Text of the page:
But discussion forums have drawbacks as well. A common complaint, especially in technology courses, is that often they are taken over by people with credentials and years of experience.

"It's totally threatening to beginners or people who aren't doing super well," says P2PU's Mr. Schmidt. "They don't want to ask questions, because they don't want to look stupid."

To help put people at ease, P2PU's new mentor program lets students who have completed a "challenge" click on a link and agree to help students who are floundering.

"The strongest and most effective way to build the knowledge of everyone in the group is for them to teach each other, so the student who doesn't understand as well can ask questions that the more-advanced students can answer," says Catherine M. Casserly, chief executive officer of Creative Commons, a nonprofit group working to expand free course materials and other online content.

The P2PU structure promotes such active learning and engagement, she says. "As peers become more engaged with each other, the facilitator can fade into the background but should always be there eavesdropping and bringing the topic back if it spins in a different direction."

Karen Fasimpaur, a former schoolteacher who runs a small education-technology start-up, struggled to find the right balance when offering her first course, in entrepreneurial marketing, for P2PU.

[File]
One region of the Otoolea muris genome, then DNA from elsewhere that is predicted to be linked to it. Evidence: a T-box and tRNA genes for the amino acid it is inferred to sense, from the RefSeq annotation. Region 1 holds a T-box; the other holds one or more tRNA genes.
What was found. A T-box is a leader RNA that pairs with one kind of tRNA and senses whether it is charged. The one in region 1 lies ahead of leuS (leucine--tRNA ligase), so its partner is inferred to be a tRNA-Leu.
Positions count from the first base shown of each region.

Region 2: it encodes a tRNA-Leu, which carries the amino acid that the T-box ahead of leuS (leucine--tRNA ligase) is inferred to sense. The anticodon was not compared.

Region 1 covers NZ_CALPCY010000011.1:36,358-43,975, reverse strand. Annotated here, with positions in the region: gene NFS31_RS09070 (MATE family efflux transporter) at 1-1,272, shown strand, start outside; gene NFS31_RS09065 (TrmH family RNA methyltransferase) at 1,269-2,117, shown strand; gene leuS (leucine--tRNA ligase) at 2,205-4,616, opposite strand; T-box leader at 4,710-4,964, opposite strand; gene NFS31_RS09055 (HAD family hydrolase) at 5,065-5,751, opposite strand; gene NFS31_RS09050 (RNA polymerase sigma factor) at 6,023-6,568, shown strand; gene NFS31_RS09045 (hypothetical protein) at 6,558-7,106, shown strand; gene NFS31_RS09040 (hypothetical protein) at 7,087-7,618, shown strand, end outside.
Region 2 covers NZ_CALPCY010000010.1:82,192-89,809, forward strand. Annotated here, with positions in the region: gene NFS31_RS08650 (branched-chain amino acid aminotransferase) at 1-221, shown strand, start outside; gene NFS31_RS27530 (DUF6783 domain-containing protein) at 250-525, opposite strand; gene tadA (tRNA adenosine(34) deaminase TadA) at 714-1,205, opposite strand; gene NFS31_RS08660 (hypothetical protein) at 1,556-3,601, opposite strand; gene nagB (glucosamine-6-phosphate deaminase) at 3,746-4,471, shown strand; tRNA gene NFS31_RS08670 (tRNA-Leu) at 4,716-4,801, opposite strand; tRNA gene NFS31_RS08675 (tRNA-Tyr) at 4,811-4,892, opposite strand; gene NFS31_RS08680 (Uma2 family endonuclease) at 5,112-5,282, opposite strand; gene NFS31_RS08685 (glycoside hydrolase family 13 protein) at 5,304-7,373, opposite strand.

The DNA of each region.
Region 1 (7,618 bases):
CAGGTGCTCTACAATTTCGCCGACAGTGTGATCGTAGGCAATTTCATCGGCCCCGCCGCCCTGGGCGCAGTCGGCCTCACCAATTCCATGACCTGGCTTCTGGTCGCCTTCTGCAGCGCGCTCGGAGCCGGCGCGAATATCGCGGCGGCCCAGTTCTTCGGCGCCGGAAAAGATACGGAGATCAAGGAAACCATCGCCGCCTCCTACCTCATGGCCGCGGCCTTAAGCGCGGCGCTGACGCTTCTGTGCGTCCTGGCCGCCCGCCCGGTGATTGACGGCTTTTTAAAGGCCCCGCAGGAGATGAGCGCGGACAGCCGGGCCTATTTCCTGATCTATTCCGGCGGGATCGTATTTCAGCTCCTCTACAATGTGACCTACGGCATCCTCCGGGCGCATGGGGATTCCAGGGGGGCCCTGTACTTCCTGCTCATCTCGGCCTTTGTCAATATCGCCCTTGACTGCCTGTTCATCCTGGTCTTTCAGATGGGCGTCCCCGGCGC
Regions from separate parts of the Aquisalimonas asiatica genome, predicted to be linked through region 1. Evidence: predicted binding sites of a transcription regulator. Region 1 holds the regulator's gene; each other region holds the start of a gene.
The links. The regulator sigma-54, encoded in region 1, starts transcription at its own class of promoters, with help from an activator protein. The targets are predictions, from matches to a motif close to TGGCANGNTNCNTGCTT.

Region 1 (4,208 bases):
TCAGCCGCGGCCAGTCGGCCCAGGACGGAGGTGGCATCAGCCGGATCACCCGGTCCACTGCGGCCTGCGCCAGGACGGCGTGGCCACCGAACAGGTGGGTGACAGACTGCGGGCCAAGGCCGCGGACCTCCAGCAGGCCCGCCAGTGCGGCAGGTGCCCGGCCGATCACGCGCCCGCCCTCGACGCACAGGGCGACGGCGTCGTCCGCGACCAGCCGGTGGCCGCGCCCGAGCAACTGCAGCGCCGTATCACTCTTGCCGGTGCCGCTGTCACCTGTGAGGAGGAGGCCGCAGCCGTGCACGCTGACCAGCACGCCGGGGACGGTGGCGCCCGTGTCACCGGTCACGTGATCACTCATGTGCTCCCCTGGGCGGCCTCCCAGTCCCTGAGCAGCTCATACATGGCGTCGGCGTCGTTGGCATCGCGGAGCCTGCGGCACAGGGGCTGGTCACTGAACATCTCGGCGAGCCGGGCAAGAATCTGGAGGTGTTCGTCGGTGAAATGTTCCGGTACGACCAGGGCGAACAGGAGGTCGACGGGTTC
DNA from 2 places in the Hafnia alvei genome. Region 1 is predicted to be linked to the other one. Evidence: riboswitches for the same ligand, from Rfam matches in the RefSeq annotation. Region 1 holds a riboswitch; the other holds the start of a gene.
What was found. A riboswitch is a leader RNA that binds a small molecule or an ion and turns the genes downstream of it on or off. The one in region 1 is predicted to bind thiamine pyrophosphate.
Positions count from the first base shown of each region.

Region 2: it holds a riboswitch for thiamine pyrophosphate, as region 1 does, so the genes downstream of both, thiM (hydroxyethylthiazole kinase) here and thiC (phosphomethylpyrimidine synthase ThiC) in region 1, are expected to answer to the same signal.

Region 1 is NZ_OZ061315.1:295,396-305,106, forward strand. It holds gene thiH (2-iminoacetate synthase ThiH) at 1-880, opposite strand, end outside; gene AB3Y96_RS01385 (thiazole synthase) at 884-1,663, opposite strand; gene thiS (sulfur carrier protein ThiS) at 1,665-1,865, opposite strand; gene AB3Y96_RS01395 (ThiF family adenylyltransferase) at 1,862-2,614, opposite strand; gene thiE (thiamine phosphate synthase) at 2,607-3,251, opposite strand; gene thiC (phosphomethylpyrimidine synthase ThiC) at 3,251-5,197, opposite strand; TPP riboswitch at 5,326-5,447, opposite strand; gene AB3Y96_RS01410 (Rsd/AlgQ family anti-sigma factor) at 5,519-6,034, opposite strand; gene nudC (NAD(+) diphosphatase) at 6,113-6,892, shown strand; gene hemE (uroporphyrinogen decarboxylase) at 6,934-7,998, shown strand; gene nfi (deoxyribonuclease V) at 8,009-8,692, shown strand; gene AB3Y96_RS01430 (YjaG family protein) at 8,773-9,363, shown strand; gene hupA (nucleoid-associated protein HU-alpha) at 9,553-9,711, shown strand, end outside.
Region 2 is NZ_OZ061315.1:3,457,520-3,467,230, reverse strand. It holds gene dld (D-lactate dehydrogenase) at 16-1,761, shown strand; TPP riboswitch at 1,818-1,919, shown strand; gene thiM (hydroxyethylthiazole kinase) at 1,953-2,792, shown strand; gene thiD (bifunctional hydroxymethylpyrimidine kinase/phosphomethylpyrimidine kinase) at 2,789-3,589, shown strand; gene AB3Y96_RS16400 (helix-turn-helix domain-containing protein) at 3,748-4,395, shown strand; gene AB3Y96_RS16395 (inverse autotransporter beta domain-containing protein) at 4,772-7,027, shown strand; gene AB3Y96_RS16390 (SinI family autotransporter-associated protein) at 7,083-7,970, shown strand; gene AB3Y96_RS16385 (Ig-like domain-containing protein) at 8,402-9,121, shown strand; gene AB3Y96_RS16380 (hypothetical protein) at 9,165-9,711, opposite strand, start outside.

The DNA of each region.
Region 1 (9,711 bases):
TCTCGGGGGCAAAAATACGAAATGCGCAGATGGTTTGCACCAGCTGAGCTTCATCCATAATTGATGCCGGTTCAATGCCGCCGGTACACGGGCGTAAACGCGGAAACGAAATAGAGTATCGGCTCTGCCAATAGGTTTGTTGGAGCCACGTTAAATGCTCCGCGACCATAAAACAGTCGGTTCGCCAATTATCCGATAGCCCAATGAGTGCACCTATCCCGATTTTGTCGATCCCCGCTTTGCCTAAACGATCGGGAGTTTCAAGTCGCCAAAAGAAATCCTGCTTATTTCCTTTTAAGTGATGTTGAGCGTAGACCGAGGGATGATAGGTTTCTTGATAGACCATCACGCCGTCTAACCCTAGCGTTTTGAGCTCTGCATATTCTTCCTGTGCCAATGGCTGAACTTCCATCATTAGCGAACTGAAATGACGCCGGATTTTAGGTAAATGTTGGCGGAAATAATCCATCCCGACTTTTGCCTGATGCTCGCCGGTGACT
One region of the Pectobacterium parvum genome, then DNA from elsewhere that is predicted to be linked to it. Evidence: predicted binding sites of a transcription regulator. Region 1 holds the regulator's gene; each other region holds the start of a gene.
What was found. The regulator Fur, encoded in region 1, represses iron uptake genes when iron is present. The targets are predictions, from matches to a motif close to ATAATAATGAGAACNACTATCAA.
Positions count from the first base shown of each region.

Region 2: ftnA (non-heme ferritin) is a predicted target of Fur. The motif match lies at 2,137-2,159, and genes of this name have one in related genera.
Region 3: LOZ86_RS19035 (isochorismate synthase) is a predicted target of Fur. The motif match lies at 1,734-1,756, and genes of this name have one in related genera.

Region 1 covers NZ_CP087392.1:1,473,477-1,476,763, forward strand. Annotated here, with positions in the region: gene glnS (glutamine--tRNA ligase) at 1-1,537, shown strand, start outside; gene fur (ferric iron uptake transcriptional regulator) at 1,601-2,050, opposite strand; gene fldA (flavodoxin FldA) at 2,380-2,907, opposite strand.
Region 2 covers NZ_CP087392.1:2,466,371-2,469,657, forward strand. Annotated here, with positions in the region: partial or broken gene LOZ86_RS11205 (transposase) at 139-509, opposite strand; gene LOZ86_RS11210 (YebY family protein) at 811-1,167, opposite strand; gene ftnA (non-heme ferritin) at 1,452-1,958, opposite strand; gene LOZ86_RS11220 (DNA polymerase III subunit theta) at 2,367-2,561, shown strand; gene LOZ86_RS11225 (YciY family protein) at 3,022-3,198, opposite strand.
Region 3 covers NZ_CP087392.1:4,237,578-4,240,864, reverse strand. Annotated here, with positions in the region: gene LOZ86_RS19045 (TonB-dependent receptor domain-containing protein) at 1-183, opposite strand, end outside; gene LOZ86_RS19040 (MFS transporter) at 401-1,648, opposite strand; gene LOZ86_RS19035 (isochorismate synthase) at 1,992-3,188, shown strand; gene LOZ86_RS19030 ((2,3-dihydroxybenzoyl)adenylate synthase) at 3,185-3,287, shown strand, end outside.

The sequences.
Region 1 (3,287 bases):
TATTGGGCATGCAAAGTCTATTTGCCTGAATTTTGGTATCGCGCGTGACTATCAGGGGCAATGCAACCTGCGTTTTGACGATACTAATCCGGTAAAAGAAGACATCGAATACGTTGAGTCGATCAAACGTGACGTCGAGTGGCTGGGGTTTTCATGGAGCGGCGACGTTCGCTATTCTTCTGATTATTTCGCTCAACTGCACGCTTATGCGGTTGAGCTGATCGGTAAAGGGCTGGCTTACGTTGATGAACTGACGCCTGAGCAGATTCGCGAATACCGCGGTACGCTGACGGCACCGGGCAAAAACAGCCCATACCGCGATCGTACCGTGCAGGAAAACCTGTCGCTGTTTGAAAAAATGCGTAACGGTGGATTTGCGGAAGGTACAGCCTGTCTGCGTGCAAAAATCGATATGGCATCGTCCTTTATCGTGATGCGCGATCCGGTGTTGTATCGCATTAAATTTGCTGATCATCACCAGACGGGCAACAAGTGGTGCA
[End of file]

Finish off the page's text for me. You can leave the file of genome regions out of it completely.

Wary of slipping into the talking-head role, she says, she considered the opposite extreme—the barely-there facilitator who basically says, "Here are the resources. Everybody go to town, and we'll just sit back and watch."

That didn't go over well. "A lot of people didn't really understand what peer learning was, and when I stepped back from the expert role, they'd say, 'We came here because we wanted you to teach us.'"

Now she plays a more active role in the courses she helps organize in P2PU's School of Education, which offers free professional development for K-12 teachers.

Ms. Fasimpaur started the school over the summer because she felt that the peer-learning approach would be a refreshing change for teachers who are expected to merely sit through lectures on how to encourage collaborative learning.